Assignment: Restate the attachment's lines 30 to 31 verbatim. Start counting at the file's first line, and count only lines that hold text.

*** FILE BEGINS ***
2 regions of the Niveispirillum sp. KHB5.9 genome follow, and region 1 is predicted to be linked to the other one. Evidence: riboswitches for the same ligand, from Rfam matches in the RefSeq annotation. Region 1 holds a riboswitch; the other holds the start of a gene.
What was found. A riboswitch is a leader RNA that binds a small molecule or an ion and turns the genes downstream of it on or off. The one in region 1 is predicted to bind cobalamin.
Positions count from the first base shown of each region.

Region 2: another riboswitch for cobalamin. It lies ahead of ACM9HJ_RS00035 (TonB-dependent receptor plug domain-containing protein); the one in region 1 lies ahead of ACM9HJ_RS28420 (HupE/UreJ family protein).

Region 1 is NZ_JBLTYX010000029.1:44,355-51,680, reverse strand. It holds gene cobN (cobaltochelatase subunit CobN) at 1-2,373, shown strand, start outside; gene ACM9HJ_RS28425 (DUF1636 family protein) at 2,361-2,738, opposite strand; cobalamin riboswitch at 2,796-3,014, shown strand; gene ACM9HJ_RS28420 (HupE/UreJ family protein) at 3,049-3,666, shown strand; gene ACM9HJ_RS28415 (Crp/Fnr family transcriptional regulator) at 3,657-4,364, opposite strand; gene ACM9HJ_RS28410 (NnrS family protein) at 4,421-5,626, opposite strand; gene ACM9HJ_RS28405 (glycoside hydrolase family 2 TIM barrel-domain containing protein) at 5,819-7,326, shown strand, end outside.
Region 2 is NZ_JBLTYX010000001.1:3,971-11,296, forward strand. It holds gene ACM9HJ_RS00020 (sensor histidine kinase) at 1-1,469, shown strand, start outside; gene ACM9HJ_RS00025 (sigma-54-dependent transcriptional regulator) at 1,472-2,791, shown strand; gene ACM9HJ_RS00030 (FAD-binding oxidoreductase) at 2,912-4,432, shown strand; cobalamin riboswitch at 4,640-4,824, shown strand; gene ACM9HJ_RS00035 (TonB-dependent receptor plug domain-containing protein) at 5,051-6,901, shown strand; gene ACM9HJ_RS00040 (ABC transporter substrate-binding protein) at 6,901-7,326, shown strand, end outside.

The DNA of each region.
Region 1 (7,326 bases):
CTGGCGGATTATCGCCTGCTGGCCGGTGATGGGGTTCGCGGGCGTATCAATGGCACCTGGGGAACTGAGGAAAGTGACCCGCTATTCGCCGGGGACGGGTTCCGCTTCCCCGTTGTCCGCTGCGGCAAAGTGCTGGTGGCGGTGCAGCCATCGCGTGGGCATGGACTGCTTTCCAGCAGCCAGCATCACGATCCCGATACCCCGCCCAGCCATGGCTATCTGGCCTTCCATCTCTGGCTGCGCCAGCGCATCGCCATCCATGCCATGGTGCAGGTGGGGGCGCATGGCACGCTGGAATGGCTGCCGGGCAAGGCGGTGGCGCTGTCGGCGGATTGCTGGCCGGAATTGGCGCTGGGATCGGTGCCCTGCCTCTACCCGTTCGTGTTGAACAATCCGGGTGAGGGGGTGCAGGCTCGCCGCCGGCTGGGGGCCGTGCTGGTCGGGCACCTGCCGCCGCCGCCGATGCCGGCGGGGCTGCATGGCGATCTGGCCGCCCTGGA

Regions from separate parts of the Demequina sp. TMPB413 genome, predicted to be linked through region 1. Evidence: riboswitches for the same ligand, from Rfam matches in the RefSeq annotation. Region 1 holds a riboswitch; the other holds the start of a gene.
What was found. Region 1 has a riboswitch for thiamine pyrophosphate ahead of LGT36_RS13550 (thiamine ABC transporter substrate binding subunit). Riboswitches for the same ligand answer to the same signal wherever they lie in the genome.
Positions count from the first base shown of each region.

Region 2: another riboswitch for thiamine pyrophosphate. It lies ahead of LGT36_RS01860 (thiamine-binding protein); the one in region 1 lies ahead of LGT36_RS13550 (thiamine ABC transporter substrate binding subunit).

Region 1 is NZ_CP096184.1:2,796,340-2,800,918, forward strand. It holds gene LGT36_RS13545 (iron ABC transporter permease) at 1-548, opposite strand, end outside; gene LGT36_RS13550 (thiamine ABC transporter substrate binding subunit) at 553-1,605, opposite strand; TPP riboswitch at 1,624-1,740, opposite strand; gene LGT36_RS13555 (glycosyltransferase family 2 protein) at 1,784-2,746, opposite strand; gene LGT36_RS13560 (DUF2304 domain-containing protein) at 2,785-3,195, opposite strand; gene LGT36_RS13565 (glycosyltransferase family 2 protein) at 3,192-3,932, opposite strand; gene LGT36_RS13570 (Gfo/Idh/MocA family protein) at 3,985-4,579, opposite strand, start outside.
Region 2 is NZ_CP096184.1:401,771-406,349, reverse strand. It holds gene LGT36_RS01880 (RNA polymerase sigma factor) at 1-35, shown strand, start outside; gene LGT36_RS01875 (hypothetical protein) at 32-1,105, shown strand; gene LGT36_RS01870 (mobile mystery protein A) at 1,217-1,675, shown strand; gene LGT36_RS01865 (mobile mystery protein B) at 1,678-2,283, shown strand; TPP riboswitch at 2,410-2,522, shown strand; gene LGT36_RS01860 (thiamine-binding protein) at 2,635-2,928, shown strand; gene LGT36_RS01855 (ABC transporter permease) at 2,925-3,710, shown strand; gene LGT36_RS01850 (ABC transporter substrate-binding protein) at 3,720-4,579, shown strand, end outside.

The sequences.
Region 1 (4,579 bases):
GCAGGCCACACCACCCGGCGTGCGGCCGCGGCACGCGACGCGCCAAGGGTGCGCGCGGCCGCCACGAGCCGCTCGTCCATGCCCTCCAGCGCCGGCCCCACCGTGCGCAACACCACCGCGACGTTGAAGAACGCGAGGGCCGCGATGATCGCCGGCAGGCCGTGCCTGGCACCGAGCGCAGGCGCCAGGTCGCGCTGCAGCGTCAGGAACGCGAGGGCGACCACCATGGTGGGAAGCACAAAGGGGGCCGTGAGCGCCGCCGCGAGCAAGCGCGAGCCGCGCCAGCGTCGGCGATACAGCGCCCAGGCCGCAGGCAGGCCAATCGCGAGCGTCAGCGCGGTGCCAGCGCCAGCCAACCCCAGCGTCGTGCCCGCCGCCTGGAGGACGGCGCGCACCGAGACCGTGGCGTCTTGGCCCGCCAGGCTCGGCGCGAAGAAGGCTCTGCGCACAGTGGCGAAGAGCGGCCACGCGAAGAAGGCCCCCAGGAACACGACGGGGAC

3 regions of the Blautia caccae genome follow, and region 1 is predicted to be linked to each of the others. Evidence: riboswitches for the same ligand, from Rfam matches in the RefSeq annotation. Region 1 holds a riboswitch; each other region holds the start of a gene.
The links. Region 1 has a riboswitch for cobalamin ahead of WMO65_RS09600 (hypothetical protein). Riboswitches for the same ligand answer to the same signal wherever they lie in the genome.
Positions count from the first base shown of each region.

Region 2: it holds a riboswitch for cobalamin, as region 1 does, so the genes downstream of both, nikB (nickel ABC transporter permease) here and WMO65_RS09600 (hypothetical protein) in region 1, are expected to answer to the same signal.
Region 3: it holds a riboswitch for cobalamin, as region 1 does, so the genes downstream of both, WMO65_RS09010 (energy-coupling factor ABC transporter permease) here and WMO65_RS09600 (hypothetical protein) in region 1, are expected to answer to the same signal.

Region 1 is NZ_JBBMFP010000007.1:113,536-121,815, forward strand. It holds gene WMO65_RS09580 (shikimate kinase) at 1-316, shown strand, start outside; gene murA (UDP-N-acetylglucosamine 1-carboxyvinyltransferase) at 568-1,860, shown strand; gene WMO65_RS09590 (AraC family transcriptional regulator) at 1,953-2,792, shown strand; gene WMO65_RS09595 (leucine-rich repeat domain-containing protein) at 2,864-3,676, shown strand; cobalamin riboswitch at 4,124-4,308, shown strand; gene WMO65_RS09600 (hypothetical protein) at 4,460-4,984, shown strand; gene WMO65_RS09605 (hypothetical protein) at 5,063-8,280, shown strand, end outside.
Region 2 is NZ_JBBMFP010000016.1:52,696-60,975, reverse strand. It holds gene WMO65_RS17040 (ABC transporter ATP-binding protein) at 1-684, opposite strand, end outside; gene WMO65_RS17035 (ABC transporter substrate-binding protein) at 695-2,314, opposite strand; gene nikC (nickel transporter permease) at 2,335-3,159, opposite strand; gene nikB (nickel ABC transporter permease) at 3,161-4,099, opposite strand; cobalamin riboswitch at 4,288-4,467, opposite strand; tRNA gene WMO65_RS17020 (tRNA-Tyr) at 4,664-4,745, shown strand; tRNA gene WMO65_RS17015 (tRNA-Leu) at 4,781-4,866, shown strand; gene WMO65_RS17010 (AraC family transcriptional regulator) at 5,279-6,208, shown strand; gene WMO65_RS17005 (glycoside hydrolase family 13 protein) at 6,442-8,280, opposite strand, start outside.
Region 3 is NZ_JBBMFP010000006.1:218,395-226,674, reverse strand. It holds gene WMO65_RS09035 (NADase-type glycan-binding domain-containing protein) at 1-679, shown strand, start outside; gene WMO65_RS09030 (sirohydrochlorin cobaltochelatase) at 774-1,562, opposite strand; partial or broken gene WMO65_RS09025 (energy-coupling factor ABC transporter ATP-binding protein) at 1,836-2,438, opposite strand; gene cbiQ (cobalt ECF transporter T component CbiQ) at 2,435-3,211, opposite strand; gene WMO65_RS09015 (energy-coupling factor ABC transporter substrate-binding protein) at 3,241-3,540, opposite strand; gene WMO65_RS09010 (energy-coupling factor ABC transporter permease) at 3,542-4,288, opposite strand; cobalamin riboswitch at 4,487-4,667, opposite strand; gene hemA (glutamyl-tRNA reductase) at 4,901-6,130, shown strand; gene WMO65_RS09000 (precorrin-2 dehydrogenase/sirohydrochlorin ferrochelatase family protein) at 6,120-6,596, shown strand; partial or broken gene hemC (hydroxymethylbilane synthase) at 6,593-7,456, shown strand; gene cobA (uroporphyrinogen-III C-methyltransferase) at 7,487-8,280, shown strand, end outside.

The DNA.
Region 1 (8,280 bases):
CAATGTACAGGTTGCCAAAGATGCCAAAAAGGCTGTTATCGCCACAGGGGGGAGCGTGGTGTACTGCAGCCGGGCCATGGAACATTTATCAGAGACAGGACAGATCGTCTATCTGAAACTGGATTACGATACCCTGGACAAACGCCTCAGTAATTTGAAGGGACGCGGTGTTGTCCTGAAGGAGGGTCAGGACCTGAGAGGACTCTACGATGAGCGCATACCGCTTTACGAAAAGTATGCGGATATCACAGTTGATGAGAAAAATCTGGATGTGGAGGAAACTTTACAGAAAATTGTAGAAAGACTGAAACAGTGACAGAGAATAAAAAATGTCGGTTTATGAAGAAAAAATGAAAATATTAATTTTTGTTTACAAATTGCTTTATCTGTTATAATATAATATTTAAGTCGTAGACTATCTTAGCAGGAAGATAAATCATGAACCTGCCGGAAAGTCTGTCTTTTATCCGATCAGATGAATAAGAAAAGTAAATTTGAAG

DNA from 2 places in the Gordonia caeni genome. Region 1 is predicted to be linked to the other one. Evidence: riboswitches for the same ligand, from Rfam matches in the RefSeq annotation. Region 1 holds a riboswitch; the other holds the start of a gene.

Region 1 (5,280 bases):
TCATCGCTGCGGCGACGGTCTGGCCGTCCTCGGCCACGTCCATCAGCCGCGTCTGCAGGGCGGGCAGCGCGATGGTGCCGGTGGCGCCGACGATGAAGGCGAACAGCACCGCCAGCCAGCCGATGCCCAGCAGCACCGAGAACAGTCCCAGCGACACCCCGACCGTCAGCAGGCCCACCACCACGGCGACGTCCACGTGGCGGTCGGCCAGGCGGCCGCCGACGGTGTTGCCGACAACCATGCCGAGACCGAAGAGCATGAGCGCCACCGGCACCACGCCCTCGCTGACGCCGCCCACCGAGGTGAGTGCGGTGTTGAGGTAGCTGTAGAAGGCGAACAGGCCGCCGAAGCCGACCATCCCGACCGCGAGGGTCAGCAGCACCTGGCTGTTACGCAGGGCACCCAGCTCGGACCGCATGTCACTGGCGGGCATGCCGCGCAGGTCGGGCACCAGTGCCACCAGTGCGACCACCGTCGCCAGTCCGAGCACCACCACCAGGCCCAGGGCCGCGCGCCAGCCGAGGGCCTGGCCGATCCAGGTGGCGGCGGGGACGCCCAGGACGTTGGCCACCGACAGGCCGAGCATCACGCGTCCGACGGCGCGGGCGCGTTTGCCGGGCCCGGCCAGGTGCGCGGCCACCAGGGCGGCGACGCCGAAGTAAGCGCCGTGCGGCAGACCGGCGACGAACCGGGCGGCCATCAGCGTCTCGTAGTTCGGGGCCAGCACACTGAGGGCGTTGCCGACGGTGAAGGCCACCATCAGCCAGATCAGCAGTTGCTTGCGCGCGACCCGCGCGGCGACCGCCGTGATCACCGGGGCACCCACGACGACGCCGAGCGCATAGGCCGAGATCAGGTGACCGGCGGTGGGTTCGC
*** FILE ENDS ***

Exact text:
DNA from 2 places in the Gordonia caeni genome. Region 1 is predicted to be linked to the other one. Evidence: riboswitches for the same ligand, from Rfam matches in the RefSeq annotation. Region 1 holds a riboswitch; the other holds the start of a gene.

Region 1 (5,280 bases):